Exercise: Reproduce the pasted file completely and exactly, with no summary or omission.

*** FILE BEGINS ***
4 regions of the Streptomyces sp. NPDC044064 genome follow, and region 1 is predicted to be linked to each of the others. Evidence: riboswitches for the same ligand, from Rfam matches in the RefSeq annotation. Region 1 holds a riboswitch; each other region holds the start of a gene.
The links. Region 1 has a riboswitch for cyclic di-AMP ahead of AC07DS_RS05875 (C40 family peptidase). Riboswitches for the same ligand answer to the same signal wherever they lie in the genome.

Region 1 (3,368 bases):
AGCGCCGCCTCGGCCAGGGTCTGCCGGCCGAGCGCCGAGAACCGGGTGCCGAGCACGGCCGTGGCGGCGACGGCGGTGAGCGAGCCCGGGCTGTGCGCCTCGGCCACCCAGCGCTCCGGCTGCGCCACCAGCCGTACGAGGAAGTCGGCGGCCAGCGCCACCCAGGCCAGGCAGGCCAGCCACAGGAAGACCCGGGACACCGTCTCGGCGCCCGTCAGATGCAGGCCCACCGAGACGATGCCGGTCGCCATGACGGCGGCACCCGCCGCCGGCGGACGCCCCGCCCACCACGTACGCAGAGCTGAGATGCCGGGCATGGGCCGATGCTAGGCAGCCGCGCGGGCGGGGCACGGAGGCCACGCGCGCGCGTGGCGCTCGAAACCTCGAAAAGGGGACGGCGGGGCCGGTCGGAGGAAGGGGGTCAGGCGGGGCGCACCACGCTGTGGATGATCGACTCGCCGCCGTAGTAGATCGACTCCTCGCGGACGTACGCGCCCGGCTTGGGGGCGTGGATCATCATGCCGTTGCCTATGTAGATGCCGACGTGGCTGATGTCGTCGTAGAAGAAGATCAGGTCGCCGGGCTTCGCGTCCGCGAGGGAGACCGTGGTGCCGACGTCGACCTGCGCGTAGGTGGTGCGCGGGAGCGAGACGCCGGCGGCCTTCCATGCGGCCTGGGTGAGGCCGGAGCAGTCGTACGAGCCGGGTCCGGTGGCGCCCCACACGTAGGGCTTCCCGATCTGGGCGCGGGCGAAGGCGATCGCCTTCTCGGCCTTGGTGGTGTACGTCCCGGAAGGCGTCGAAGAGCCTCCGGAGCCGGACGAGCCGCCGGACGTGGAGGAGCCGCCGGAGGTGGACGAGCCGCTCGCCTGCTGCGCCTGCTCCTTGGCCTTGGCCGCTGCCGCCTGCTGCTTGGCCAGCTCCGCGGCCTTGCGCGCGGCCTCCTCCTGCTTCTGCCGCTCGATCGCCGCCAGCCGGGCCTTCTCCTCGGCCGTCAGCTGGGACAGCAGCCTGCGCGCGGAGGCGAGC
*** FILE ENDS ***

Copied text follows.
4 regions of the Streptomyces sp. NPDC044064 genome follow, and region 1 is predicted to be linked to each of the others. Evidence: riboswitches for the same ligand, from Rfam matches in the RefSeq annotation. Region 1 holds a riboswitch; each other region holds the start of a gene.
The links. Region 1 has a riboswitch for cyclic di-AMP ahead of AC07DS_RS05875 (C40 family peptidase). Riboswitches for the same ligand answer to the same signal wherever they lie in the genome.

Region 1 (3,368 bases):
AGCGCCGCCTCGGCCAGGGTCTGCCGGCCGAGCGCCGAGAACCGGGTGCCGAGCACGGCCGTGGCGGCGACGGCGGTGAGCGAGCCCGGGCTGTGCGCCTCGGCCACCCAGCGCTCCGGCTGCGCCACCAGCCGTACGAGGAAGTCGGCGGCCAGCGCCACCCAGGCCAGGCAGGCCAGCCACAGGAAGACCCGGGACACCGTCTCGGCGCCCGTCAGATGCAGGCCCACCGAGACGATGCCGGTCGCCATGACGGCGGCACCCGCCGCCGGCGGACGCCCCGCCCACCACGTACGCAGAGCTGAGATGCCGGGCATGGGCCGATGCTAGGCAGCCGCGCGGGCGGGGCACGGAGGCCACGCGCGCGCGTGGCGCTCGAAACCTCGAAAAGGGGACGGCGGGGCCGGTCGGAGGAAGGGGGTCAGGCGGGGCGCACCACGCTGTGGATGATCGACTCGCCGCCGTAGTAGATCGACTCCTCGCGGACGTACGCGCCCGGCTTGGGGGCGTGGATCATCATGCCGTTGCCTATGTAGATGCCGACGTGGCTGATGTCGTCGTAGAAGAAGATCAGGTCGCCGGGCTTCGCGTCCGCGAGGGAGACCGTGGTGCCGACGTCGACCTGCGCGTAGGTGGTGCGCGGGAGCGAGACGCCGGCGGCCTTCCATGCGGCCTGGGTGAGGCCGGAGCAGTCGTACGAGCCGGGTCCGGTGGCGCCCCACACGTAGGGCTTCCCGATCTGGGCGCGGGCGAAGGCGATCGCCTTCTCGGCCTTGGTGGTGTACGTCCCGGAAGGCGTCGAAGAGCCTCCGGAGCCGGACGAGCCGCCGGACGTGGAGGAGCCGCCGGAGGTGGACGAGCCGCTCGCCTGCTGCGCCTGCTCCTTGGCCTTGGCCGCTGCCGCCTGCTGCTTGGCCAGCTCCGCGGCCTTGCGCGCGGCCTCCTCCTGCTTCTGCCGCTCGATCGCCGCCAGCCGGGCCTTCTCCTCGGCCGTCAGCTGGGACAGCAGCCTGCGCGCGGAGGCGAGC